How we use cookies

We use Google Analytics cookies to help give you the best experience on our website. By continuing without changing your cookie settings, we assume you agree to this. Please read the Law faculty's cookie statement to find out more.

Skip down to main content
A row of compact book shelves.

Archiving and Working with Secondary Datasets

A row of compact book shelves.

Episode Description

In this episode of Talking about Methods, Professor Linda Mulcahy talks to Professor Herbert Kritzer (University of Minnesota Law School) about archiving and working with secondary datasets.

Recommended Readings & Useful Links

Epstein, L. & Martin, A. D. (2014). An Introduction to Empirical Legal Research (OUP).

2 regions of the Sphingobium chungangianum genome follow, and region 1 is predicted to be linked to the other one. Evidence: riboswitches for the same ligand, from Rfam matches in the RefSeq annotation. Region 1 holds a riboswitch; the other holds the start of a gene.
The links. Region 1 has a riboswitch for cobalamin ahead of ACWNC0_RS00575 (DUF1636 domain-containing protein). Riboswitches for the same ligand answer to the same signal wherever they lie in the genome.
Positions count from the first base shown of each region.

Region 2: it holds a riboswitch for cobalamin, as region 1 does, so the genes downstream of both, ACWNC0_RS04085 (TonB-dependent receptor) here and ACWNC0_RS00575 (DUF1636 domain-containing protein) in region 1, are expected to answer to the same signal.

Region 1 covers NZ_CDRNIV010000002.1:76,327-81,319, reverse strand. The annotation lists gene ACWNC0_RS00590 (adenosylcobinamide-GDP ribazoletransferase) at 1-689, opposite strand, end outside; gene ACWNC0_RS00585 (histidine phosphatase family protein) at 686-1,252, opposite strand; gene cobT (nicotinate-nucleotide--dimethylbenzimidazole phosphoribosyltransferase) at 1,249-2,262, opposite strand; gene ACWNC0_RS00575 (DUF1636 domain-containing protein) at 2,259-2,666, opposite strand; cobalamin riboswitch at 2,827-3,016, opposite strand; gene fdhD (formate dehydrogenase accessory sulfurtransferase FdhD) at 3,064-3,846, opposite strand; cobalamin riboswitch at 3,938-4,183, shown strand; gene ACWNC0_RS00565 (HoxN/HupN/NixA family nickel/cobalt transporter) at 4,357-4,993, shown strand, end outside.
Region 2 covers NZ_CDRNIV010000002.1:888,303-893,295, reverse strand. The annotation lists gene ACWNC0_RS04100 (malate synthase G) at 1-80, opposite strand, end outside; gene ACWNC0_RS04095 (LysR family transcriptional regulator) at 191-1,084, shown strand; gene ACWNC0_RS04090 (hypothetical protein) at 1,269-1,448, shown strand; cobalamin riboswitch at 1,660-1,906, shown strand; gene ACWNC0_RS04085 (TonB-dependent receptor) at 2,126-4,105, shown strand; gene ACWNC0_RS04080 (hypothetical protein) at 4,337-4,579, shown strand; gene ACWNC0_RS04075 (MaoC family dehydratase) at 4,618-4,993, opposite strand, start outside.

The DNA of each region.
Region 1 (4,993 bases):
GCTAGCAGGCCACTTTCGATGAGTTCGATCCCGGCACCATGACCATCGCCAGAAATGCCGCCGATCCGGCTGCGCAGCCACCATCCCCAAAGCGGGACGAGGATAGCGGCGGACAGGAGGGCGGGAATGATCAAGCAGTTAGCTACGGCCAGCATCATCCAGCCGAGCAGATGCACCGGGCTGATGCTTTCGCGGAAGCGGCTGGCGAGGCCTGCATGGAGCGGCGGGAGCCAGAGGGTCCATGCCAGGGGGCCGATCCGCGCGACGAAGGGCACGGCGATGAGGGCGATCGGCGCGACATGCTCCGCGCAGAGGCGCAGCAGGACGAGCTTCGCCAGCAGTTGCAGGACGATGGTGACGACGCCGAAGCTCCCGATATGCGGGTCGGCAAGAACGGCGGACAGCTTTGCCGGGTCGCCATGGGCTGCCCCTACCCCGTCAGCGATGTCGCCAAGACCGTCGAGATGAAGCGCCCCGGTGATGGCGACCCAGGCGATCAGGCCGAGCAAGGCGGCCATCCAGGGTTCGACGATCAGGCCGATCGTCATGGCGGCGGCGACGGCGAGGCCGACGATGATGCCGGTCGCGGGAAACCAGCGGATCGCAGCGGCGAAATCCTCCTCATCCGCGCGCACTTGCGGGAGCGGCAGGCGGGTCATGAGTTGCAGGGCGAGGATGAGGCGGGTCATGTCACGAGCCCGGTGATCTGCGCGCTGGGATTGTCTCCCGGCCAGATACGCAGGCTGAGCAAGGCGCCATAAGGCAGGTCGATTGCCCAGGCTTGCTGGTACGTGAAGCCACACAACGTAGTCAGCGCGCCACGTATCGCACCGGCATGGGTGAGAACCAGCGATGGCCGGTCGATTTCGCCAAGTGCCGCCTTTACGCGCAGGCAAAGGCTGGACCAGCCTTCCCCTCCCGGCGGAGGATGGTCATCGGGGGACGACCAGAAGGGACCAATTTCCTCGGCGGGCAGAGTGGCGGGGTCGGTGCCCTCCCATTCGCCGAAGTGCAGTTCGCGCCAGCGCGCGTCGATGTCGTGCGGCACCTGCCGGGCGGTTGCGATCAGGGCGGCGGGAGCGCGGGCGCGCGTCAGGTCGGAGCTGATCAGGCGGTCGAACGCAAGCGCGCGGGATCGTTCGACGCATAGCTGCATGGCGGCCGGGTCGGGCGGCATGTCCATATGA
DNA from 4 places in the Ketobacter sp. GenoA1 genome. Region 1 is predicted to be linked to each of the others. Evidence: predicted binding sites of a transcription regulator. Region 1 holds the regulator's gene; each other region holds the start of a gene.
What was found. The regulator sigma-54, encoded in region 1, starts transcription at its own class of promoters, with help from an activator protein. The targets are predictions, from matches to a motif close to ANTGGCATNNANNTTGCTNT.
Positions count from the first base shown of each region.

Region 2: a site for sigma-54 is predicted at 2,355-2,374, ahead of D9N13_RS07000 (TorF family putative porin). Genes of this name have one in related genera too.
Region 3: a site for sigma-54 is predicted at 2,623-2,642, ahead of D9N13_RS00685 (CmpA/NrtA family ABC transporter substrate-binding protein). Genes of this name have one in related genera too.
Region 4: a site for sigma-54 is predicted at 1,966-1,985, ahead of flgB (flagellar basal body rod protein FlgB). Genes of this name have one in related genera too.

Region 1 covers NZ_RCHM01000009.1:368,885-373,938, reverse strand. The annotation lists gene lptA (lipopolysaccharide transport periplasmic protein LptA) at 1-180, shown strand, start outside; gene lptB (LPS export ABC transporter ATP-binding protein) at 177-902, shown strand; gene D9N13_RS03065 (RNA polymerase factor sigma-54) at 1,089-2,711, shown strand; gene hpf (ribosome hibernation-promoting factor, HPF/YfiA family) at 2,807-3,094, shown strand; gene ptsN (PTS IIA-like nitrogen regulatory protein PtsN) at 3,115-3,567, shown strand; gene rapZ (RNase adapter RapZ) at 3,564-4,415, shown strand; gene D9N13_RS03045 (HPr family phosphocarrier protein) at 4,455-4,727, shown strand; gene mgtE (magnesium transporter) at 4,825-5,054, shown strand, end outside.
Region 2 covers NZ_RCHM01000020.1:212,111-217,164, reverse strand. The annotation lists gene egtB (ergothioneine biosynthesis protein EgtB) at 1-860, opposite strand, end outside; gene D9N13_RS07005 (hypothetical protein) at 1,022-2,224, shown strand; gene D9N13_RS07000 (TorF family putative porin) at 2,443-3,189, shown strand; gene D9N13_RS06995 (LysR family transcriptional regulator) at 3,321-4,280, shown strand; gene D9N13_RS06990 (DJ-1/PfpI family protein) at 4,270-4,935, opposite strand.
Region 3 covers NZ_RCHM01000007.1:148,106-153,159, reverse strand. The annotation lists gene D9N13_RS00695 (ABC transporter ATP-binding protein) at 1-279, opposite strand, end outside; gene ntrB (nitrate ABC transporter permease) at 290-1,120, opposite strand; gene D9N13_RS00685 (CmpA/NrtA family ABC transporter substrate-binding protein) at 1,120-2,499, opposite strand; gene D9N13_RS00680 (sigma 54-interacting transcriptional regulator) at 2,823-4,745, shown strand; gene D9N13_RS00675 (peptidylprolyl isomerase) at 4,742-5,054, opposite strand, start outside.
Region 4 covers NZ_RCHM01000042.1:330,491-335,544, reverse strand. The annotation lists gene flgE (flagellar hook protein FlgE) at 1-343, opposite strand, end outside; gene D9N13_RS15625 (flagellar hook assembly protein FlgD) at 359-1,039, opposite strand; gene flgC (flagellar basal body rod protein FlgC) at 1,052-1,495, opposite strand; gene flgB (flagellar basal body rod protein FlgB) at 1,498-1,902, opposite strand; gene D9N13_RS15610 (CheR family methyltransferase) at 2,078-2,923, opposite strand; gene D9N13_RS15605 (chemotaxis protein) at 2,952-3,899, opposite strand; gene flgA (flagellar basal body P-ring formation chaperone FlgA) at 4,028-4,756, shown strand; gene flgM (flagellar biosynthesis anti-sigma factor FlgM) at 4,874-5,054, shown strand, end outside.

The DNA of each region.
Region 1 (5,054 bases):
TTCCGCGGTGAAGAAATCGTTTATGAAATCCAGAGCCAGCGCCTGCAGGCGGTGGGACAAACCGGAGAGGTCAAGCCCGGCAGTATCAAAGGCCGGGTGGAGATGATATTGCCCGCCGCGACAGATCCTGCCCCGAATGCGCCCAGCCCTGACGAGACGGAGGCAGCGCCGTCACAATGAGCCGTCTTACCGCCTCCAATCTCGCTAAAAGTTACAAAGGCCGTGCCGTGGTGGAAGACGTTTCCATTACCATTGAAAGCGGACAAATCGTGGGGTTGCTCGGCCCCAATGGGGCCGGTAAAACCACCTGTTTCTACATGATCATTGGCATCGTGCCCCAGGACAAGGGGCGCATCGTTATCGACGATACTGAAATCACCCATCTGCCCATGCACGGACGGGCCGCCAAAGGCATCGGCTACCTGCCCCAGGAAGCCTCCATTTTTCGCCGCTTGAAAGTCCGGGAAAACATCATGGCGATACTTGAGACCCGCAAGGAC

Van den Bos, K. (2020). Empirical Legal Research: A Primer (Edward Elgar).

Lawless, R. M., Robbennolt J. K. & Ulen T. S. (2016). Empirical Methods in Law (Aspen Publishing).

Mulcahy, L. (2021). ‘Divergent Histories and Shifting Sands?’ (Frontiers of Socio-Legal Studies).

Inter-university Consortium for Political and Social Research (ICPSR)

UK Data Service

About the Speaker

Portrait of Herbert Kritzer

Professor Herbert Kritzer

University of Minnesota Law School

Professor Herbert Kritzer is a leading scholar on the legal profession, the work of lawyers and other aspects of the American civil justice system, and state judicial selection. He is the Marvin J. Sonosky Chair of Law and Public Policy in the University of Minnesota Law School an affiliated professor in the University of Minnesota's Department of Political Science. Herbert has written more than 100 journal articles and book chapters. His most recent book is a study of contingency fee legal practice in the United States, Risks, Reputations, and Rewards. He co-edited with Peter Cane The Oxford Handbook of Empirical Legal Research.

Share via
Copy link
Powered by Social Snap